Wednesday, December 29, 2010

Risking life and limb for hot pizza in South Korea,0,6982566.story

South Korea's motorcycle deliverymen speed, run red lights and drive on the sidewalks to make it. Now an increase in accidents is leading the nation to rethink the need for such quick arrivals.

By John M. Glionna, Los Angeles Times
December 29, 2010

They're on the streets at all hours, the motorcycle deliverymen slicing through traffic in their race against the clock, defying both the law and common sense to get their cargo delivered on time.

Run a few red lights? Pull a last-second dash across six lanes of traffic? No problem. And if the zigzag through gridlock fails, there's always the sidewalk; pedestrians know to stay out of the way.

"It's not that I want to deliberately disobey traffic laws, but when you have customers breathing down your neck, it's really hard not to," deliveryman Bang Chang-min said. "When I'm on a bike, I'm under so much pressure that I feel I transform into somebody else."

But the recent death of a pizza deliveryman may cause South Koreans to rethink their obsession with zippy fast-food conveyance. On Tuesday, government officials announced a new educational campaign to encourage consumers to think safety over speed.

In the last five years, 4,098 vehicular accidents nationwide involved motorcycle deliverymen, a subculture dominated by teenagers looking for part-time work, according to government statistics.

Activists blame a deadly mix of youthful recklessness and a corporate system that demands that drivers take chances. And such accidents are on the rise: Last year saw 1,395 accidents involving deliverymen. Although there are no statistics on related fatalities, unions estimate that such deaths have reached double digits for the last decade.

In South Korea, all kinds of food are advertised with quick home delivery, varying from burgers and fried chicken and items bought at mom-and-pop groceries. The result is often road chaos. Deliverymen dash about the city with boxes strapped to the backs of their motorcycles. Some drive one-handed so they can carry more orders.

Delivery jobs are stressful and the turnover rate is high. With some pizza companies, drivers must absorb the loss if they arrive late and the food becomes free. Others pay drivers, most of whom make less than $5 an hour, an incentive of 40 cents for on-time arrivals. Some even display a ticking clock on their websites when an online order is completed.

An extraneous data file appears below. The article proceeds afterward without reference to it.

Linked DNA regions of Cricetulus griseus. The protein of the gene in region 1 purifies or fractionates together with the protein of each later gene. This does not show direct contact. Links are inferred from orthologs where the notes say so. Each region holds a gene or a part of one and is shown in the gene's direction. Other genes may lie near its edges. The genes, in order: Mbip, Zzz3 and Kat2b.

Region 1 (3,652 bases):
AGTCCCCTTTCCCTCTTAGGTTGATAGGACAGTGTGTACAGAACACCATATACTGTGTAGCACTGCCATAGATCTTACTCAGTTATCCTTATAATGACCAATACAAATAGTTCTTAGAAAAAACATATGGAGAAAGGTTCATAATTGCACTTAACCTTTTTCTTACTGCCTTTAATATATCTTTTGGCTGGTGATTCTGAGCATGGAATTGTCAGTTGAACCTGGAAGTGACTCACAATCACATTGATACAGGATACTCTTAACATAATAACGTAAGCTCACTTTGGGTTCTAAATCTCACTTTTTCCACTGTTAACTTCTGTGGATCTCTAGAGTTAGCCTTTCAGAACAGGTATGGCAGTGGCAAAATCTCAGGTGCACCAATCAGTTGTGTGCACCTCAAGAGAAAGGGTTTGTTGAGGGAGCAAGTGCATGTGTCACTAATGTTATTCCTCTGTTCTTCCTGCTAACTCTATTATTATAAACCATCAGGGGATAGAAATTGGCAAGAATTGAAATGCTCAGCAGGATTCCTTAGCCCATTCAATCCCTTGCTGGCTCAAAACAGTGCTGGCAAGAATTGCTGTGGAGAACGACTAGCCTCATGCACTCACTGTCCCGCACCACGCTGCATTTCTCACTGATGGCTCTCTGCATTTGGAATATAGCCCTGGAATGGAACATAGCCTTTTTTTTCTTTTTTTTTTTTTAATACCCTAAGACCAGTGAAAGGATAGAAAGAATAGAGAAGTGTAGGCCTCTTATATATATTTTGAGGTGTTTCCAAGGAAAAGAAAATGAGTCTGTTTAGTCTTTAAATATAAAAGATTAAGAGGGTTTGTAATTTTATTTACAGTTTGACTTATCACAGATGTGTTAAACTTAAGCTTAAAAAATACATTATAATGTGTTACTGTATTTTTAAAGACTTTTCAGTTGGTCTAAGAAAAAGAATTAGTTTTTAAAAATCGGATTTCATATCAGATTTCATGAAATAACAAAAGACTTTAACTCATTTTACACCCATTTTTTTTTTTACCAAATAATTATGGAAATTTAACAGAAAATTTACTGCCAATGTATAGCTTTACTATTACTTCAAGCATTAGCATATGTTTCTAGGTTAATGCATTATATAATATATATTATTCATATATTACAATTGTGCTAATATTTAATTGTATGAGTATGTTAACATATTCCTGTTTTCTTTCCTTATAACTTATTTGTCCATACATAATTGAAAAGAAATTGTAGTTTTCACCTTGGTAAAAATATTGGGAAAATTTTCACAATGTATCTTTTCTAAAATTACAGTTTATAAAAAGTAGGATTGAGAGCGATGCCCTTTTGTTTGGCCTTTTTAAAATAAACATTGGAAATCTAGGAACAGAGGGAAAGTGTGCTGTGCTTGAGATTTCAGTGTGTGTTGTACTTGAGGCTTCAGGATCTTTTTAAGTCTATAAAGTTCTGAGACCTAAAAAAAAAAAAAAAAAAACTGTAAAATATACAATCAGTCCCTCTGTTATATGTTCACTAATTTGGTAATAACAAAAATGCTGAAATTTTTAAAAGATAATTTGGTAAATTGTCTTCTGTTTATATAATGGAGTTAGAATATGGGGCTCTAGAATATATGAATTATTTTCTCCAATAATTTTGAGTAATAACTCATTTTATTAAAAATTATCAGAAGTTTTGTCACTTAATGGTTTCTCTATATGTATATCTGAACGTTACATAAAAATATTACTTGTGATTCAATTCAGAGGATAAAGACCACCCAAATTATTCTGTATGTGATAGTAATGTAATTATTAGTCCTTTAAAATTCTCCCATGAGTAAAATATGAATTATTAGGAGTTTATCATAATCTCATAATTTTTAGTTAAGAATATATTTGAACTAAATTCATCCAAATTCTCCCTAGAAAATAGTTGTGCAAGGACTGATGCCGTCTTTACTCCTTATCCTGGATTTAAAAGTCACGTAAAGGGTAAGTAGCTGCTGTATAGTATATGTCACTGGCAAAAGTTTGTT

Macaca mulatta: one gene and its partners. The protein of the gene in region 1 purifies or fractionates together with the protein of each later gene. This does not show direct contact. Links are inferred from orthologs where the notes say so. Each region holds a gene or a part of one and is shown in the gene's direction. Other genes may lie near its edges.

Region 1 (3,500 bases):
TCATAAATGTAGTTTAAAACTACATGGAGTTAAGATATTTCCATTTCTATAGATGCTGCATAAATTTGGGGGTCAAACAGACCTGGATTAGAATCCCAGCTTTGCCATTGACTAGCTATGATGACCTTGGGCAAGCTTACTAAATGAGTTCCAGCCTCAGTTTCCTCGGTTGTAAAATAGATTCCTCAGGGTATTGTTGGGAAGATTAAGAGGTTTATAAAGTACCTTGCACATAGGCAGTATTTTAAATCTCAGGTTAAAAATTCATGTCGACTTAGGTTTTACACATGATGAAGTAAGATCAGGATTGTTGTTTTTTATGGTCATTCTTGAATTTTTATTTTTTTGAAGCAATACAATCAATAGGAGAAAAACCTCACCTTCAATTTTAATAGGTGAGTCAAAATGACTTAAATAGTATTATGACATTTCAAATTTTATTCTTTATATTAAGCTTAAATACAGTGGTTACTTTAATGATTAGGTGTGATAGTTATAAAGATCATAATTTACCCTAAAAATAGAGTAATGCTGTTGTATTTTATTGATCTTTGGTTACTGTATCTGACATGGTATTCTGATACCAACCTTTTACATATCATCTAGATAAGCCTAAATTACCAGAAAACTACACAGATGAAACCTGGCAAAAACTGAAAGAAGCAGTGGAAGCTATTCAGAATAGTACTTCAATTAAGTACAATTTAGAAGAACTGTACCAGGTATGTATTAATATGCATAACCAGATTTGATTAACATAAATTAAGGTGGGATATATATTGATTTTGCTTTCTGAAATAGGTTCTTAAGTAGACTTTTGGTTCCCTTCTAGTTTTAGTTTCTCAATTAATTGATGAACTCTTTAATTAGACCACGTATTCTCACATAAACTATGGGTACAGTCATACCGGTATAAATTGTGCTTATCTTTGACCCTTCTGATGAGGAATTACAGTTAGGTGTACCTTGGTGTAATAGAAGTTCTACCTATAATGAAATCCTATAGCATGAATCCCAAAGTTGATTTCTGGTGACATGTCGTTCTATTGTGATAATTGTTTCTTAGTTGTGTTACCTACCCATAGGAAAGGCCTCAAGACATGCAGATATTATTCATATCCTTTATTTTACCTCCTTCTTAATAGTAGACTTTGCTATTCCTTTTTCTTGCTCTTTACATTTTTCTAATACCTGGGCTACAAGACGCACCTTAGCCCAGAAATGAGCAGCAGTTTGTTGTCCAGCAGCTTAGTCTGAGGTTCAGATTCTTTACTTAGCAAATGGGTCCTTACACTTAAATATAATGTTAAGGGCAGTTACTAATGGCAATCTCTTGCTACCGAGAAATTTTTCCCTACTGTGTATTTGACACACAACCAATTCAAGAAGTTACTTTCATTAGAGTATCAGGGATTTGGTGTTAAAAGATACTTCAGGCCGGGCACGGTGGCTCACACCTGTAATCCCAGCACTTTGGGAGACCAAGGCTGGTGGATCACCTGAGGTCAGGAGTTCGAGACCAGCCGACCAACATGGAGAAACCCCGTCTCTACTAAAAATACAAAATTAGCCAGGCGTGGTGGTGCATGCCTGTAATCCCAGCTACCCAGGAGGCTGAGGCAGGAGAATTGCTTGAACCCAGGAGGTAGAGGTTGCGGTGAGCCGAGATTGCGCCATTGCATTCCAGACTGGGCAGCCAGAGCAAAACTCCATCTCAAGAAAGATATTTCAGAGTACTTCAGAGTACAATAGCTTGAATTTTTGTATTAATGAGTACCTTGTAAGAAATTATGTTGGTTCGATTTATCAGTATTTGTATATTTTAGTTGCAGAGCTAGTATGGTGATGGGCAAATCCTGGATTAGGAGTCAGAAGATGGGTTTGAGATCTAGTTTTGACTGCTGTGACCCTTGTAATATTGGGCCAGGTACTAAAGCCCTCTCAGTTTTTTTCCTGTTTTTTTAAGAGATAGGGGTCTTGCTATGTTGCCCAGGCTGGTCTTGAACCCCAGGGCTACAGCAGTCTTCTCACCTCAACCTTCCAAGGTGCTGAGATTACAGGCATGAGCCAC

Activists say that speed kills.

"The clock starts as soon as the order is taken, putting immense pressure on these young men," said Kim Young-kyung, president of the Youth Community Union. "Companies train new employees to use every available method regardless of the law. The bottom line is to get there on time."

Pressure put on firms has produced little results.

"Companies tell government investigators that young men like to ride their motorcycles fast, so there's little they can do," Kim said. "These kids are often too young to think on their own. But instead of emphasizing safety, the bosses exploit them."

Last week, a 24-year-old Pizza Hut deliveryman was killed when he was hit by a taxi that had run a red light. On the same day, an 18-year-old driver for another firm was injured in a collision with a bus, officials say.

Protesters recently rallied outside the Employment and Labor Ministry, holding up placards, one of which read, "The 30-minute delivery system kills people."

In its announcement, the ministry said it would launch a TV, radio and subway advertising campaign, along with the dispersal of leaflets at fast food outlets, emphasizing the high accident and injury rate among motorcycle deliverymen.

Activists say companies have a long way to go to ensure the safety of deliverymen. One hamburger chain, for example, requires drivers to wear helmets without chin guards because they fear the fuller head gear looks menacing to customers. Drivers have since endured facial injuries in road accidents, Kim said.

Bang said he has worked for two firms, each with the same rules.

"Both said safety was a priority," he said, "but the aim is to get to the destination as fast as possible." ◦

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